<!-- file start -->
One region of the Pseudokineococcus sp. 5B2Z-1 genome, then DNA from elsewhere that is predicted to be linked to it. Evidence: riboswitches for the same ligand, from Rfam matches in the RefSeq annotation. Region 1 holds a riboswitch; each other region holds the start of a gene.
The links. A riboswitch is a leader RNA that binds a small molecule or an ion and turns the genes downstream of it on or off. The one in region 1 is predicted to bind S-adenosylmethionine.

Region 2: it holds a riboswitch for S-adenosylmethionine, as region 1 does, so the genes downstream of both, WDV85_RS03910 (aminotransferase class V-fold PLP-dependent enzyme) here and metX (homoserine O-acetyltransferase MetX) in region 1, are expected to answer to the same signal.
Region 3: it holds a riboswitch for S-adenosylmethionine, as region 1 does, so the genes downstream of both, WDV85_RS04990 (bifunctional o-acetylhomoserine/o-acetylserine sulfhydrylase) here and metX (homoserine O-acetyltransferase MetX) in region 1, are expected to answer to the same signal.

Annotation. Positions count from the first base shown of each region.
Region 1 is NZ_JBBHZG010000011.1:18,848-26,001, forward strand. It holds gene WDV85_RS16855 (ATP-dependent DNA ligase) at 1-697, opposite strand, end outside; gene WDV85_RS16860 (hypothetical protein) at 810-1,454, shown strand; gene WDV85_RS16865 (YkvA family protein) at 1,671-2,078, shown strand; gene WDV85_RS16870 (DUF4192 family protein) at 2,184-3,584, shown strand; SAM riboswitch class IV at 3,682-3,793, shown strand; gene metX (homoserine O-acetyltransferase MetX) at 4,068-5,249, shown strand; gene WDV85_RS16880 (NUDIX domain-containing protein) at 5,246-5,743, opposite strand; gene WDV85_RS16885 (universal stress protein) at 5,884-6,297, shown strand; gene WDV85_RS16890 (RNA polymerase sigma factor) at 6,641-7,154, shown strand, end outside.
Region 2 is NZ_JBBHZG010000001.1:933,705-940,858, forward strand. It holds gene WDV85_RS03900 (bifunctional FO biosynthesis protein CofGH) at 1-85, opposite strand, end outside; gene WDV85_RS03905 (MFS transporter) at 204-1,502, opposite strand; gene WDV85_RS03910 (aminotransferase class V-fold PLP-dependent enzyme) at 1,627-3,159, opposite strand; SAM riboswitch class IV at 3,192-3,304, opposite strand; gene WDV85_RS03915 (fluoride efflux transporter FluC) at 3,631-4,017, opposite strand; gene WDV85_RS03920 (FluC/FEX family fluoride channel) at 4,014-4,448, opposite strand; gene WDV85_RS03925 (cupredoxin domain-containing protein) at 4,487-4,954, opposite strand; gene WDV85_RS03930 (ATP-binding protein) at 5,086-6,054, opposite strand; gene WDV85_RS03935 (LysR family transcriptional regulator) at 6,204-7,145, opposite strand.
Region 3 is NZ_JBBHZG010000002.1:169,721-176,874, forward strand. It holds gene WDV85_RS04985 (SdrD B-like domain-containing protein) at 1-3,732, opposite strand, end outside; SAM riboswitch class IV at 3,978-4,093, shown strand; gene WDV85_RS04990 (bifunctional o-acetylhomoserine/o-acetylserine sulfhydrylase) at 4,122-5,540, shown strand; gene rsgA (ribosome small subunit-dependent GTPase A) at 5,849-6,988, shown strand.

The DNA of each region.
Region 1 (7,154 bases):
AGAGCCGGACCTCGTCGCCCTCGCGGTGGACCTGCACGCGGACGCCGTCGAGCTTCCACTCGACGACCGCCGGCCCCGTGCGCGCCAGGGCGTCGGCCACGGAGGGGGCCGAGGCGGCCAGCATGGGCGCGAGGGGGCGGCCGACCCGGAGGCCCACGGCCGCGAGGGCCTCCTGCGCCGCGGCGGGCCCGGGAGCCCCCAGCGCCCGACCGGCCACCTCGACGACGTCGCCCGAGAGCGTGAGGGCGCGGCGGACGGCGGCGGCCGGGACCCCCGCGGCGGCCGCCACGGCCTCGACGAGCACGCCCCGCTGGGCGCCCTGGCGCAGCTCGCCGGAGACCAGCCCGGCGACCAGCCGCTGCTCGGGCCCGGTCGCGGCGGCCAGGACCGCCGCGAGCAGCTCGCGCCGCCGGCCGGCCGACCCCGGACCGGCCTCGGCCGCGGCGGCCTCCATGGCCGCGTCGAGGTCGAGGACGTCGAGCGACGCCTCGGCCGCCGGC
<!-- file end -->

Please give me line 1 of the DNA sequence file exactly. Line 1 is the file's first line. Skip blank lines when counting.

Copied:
One region of the Pseudokineococcus sp. 5B2Z-1 genome, then DNA from elsewhere that is predicted to be linked to it. Evidence: riboswitches for the same ligand, from Rfam matches in the RefSeq annotation. Region 1 holds a riboswitch; each other region holds the start of a gene.